Judging Obama's driving record

Nowhere has the Obama administration wielded more influence in its second hundred days than in the reorganization of GM and Chrysler.

EMAIL  |   PRINT  |   SHARE  |   RSS
 
google my aol my msn my yahoo! netvibes
Paste this link into your favorite RSS desktop reader
See all CNNMoney.com RSS FEEDS (close)
By Chris Isidore, CNNMoney.com senior writer

Obama's money moves
200 days in, the President is going for broke. Click for analysis of where he's succeeding - and where hes not.
What I got with Cash for Clunkers
Take a peek at the heaps (no offense) these 6 turned in -- or tried to turn in -- to get their Cash for Clunkers deal.
Obama: 200 days in office
When he became the 44th president on Jan. 20, Barack Obama inherited the worst economic crisis since the Great Depression. After 200 days, here's a look at the progress he's made toward a recovery.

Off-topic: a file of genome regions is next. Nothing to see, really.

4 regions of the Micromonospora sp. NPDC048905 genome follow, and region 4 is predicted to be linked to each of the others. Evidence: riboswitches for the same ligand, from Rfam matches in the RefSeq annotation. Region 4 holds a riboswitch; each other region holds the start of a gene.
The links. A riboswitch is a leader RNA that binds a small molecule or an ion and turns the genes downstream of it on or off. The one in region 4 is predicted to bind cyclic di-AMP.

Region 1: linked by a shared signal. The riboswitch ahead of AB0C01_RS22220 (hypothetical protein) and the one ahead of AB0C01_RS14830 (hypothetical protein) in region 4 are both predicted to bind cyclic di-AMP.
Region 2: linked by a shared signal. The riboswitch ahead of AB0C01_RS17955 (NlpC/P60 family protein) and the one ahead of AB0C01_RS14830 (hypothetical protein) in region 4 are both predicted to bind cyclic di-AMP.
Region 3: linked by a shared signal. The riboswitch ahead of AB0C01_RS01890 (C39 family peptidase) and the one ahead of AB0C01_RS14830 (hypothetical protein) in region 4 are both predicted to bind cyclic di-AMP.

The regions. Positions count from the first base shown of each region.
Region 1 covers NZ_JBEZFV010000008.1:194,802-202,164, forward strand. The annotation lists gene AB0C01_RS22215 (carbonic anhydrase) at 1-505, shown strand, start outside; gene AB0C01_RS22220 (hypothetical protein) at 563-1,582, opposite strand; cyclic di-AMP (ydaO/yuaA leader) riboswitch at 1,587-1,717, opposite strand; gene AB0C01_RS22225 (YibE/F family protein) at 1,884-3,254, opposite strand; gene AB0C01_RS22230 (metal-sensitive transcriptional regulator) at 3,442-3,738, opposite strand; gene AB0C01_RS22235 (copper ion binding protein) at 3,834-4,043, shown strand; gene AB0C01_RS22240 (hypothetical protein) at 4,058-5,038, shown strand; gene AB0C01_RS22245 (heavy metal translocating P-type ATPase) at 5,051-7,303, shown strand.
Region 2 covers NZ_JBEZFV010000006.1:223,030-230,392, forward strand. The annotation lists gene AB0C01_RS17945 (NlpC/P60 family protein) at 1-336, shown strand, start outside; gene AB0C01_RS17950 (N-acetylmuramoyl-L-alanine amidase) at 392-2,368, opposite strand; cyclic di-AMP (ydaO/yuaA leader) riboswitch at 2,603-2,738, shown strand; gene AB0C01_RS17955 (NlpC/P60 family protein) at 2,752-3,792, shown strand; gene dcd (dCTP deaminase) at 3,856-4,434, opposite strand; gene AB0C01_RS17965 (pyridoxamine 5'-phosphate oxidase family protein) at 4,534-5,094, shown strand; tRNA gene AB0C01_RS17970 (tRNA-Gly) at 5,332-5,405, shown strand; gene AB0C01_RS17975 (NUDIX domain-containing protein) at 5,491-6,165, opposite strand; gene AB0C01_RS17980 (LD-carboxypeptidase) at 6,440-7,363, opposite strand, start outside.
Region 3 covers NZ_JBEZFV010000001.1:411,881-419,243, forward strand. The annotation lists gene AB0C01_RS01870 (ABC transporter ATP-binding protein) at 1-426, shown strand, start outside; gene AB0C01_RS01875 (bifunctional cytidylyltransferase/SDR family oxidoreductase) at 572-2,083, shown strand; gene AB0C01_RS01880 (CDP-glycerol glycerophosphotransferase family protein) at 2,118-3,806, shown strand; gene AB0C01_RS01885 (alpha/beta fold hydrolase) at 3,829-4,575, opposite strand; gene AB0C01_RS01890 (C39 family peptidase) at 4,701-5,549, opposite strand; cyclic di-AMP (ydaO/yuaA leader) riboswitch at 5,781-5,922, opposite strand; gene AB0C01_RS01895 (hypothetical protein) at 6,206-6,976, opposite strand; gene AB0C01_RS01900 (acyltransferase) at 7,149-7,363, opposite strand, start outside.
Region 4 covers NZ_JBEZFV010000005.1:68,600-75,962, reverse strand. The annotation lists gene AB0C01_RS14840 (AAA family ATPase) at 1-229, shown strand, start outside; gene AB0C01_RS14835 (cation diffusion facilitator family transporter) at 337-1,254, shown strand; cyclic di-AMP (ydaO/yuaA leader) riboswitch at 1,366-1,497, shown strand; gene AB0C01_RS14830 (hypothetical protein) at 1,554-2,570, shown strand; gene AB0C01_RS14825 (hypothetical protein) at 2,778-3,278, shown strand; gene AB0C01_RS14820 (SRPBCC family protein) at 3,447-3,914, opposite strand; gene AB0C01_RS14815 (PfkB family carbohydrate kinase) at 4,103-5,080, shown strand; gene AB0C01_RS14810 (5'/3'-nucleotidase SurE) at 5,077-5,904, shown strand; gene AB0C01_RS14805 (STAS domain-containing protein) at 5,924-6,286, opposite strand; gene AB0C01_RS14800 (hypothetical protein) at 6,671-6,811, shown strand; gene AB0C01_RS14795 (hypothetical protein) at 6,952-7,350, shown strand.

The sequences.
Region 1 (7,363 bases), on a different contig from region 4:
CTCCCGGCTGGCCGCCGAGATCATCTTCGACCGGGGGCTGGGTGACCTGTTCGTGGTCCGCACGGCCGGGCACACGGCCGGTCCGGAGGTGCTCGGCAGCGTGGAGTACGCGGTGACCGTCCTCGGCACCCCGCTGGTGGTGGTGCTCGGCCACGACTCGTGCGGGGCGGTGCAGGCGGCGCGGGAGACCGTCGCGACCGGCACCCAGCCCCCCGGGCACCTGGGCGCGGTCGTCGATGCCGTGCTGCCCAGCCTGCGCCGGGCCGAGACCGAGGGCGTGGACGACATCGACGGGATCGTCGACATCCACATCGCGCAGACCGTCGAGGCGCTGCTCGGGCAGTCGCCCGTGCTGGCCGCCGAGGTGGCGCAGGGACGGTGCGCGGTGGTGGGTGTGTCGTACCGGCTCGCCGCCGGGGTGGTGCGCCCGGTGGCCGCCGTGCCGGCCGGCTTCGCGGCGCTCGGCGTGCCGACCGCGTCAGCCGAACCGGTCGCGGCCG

When do you think the economy will improve?
  • Next year
  • Over the next few months
  • Not for at least a year
  • It's already on the mend
Top 10 Cash for Clunkers cars
These are the most popular cars purchased under the Cash for Clunkers program.

NEW YORK (CNNMoney.com) -- President Obama ended his first 100 days in office amid hopes that both General Motors and Chrysler Group might both still avoid bankruptcy. In his second 100 days, he created a new U.S. auto industry.

The reshaping of GM and Chrysler through bankruptcy is essentially complete, and the Treasury Department holds large stakes in both companies.